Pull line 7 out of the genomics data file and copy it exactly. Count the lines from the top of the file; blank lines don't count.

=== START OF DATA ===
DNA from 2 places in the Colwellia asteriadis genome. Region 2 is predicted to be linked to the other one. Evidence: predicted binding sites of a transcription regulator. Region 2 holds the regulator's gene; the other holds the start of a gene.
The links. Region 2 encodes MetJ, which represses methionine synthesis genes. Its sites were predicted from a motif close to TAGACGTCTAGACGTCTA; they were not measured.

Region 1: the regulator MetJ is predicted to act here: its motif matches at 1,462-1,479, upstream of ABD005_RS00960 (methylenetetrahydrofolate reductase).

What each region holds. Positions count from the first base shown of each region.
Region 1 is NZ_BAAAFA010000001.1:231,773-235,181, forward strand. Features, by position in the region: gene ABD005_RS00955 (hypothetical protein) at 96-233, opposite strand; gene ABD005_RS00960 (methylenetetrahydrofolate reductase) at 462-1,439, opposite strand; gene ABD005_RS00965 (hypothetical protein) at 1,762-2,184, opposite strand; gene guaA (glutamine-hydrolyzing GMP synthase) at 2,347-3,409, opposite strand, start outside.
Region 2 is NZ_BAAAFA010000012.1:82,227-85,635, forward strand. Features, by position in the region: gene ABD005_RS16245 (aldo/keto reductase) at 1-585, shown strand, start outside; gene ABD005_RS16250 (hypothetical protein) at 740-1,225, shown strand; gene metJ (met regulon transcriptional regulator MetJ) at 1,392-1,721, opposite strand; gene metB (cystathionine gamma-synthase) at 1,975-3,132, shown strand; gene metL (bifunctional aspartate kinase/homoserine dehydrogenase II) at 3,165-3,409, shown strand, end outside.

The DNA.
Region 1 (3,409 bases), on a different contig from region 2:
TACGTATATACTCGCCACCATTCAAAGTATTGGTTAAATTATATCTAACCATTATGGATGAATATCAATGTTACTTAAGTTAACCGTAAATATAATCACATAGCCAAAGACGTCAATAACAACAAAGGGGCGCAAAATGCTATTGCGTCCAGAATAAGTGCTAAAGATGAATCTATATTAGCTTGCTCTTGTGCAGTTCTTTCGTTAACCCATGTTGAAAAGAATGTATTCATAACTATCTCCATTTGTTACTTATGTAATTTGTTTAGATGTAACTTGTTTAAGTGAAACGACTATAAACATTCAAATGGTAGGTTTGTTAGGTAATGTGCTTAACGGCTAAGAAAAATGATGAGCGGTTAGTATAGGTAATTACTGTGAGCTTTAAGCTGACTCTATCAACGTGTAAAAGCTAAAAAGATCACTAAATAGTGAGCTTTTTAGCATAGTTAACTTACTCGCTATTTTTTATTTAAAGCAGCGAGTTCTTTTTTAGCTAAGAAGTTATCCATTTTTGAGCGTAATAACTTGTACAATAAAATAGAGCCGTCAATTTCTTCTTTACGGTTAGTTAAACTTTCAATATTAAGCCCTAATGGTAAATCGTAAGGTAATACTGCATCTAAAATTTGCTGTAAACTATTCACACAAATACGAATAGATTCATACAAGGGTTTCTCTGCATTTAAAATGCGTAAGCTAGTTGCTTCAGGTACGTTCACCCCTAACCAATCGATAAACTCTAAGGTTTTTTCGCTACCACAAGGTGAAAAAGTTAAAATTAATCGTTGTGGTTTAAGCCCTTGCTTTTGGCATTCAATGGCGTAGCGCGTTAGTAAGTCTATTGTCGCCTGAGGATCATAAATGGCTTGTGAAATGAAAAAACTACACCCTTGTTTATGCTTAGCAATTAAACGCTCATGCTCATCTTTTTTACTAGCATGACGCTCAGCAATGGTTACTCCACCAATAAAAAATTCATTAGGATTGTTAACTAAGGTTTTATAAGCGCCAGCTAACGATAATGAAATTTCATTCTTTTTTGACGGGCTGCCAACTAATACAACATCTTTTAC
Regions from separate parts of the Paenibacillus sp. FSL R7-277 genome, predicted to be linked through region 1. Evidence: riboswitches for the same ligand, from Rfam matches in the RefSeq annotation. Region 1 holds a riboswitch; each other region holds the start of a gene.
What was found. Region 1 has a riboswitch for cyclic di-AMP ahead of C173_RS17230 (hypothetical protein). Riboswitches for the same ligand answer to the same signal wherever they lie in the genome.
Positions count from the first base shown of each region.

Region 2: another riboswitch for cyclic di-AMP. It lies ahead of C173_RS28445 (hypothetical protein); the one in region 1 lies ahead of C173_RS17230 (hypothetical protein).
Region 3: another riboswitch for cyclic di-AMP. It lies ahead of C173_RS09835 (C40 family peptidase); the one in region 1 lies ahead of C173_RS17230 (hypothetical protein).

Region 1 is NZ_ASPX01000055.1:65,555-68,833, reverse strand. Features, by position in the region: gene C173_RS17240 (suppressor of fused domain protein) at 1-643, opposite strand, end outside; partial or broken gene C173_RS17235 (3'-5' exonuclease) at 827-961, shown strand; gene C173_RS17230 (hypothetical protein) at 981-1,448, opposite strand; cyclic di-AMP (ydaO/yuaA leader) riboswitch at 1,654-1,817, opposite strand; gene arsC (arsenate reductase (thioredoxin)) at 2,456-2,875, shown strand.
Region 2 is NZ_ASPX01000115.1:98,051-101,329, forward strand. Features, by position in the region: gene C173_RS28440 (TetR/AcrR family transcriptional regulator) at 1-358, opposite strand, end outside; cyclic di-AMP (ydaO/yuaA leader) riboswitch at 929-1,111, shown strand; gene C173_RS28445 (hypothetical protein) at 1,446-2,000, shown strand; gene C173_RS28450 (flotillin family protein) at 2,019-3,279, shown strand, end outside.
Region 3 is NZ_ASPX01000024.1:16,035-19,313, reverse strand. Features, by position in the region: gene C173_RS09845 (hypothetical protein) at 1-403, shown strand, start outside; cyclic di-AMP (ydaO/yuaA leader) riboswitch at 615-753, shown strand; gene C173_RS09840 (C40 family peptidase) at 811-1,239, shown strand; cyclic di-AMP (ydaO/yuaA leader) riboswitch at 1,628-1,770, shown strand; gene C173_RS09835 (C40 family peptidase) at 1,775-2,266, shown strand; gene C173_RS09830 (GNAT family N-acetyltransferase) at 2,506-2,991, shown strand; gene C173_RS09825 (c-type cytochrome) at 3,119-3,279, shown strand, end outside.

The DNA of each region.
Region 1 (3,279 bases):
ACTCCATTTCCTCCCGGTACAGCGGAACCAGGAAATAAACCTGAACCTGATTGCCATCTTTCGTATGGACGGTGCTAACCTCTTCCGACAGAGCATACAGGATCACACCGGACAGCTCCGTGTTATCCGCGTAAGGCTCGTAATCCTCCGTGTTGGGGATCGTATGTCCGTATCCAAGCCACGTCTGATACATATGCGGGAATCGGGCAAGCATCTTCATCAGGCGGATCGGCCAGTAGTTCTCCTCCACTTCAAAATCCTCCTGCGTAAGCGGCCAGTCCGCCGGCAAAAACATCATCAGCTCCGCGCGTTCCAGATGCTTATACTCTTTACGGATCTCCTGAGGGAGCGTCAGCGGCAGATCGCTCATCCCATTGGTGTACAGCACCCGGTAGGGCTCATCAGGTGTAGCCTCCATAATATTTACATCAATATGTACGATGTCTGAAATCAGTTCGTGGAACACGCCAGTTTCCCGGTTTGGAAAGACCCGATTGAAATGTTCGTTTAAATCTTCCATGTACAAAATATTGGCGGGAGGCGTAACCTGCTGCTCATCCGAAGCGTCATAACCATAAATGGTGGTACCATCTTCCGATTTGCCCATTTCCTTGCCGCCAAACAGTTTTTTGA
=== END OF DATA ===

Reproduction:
The DNA.